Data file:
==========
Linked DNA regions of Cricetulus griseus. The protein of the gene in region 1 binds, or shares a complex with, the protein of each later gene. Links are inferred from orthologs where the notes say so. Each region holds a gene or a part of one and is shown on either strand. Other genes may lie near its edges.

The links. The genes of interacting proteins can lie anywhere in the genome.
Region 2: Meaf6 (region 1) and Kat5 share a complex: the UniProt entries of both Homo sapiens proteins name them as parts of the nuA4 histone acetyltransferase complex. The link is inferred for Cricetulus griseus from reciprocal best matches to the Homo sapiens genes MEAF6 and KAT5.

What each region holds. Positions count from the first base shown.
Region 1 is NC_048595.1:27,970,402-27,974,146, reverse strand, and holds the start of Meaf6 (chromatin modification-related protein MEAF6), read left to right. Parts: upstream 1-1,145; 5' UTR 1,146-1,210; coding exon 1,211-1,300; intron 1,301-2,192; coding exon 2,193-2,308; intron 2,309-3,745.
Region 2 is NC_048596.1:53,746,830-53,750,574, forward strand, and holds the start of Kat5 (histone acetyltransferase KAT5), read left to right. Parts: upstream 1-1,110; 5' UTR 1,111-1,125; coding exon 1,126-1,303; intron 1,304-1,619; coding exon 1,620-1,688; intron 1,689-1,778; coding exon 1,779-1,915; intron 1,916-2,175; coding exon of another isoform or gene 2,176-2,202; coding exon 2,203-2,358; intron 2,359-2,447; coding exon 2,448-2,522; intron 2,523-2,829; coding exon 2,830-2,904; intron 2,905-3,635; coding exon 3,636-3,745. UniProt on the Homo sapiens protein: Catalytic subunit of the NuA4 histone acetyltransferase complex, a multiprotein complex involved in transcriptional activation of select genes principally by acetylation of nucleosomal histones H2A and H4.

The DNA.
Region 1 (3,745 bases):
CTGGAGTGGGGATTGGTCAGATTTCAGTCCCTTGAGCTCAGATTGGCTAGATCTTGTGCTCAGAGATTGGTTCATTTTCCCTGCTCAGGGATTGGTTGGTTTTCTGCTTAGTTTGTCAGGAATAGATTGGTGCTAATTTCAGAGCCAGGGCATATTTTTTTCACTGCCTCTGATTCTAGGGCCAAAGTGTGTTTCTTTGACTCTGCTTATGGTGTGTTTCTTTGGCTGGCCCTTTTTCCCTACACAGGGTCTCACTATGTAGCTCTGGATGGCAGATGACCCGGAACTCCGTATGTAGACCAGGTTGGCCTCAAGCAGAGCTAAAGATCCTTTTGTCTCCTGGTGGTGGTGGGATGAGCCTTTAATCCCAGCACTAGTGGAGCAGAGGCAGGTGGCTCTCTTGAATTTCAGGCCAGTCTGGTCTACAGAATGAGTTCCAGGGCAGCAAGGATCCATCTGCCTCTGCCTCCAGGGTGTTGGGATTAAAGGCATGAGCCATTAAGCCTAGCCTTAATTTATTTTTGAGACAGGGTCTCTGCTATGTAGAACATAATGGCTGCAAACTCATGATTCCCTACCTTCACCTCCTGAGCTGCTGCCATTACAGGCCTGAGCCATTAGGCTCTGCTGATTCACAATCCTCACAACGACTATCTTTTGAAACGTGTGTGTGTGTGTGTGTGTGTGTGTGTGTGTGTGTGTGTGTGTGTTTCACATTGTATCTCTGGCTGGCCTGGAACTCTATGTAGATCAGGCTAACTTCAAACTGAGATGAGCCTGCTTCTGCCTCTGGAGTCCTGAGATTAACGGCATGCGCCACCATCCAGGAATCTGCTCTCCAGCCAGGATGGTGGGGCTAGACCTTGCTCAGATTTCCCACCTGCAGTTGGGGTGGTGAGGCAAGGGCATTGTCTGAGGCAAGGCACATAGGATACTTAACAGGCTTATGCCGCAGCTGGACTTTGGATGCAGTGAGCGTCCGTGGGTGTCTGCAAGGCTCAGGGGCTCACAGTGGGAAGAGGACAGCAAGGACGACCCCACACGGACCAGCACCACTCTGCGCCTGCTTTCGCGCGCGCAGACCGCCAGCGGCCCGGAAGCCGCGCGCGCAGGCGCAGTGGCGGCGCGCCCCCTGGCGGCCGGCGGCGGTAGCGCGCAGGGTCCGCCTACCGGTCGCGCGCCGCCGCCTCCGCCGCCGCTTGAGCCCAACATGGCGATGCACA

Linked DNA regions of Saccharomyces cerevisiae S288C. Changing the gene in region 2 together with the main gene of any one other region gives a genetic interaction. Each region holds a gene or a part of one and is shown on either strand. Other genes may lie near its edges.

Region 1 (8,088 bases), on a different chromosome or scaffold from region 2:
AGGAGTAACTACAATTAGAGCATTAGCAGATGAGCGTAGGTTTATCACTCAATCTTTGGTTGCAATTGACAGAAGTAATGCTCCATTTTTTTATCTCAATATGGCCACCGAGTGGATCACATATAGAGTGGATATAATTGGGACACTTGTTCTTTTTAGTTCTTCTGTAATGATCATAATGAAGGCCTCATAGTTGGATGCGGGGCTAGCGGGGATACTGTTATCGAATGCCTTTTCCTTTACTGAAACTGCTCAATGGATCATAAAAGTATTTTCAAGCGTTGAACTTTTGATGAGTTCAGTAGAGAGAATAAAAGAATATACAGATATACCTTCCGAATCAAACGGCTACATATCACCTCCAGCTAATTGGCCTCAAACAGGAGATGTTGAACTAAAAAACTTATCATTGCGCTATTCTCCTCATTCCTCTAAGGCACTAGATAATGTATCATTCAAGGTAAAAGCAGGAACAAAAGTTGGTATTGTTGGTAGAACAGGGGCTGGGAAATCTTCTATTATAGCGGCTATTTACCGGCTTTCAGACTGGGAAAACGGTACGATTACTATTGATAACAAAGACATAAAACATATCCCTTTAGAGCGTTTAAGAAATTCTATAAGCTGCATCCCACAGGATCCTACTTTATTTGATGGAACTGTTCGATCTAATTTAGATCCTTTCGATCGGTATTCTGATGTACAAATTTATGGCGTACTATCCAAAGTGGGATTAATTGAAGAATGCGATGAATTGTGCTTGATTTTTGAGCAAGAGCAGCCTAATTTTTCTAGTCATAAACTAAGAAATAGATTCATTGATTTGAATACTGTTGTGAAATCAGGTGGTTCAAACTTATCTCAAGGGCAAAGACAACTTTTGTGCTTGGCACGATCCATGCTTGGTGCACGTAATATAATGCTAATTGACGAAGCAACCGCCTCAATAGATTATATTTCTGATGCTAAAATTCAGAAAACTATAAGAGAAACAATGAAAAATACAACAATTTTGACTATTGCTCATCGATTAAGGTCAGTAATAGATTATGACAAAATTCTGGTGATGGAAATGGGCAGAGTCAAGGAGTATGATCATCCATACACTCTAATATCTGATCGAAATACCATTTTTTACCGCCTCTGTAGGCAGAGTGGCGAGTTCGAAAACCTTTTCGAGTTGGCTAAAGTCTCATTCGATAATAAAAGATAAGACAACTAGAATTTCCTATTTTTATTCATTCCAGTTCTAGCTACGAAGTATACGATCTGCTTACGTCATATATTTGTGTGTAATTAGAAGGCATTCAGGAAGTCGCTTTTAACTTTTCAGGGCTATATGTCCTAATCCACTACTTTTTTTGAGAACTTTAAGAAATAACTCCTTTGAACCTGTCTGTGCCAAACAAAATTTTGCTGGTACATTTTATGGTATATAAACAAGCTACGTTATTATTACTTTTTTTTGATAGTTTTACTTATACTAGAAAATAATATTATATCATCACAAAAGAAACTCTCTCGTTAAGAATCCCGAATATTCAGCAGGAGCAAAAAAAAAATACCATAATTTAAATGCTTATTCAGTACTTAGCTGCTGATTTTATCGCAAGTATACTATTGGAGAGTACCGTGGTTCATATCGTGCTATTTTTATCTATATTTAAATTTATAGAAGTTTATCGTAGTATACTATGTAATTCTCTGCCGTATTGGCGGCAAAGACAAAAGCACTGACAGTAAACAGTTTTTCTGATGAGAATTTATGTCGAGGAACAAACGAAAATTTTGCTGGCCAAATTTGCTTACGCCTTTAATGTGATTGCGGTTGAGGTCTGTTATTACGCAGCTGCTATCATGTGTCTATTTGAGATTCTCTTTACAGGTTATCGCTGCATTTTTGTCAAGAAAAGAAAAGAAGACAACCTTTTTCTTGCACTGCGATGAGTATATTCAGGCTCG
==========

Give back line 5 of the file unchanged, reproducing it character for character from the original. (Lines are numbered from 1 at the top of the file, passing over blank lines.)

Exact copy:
Region 1 is NC_048595.1:27,970,402-27,974,146, reverse strand, and holds the start of Meaf6 (chromatin modification-related protein MEAF6), read left to right. Parts: upstream 1-1,145; 5' UTR 1,146-1,210; coding exon 1,211-1,300; intron 1,301-2,192; coding exon 2,193-2,308; intron 2,309-3,745.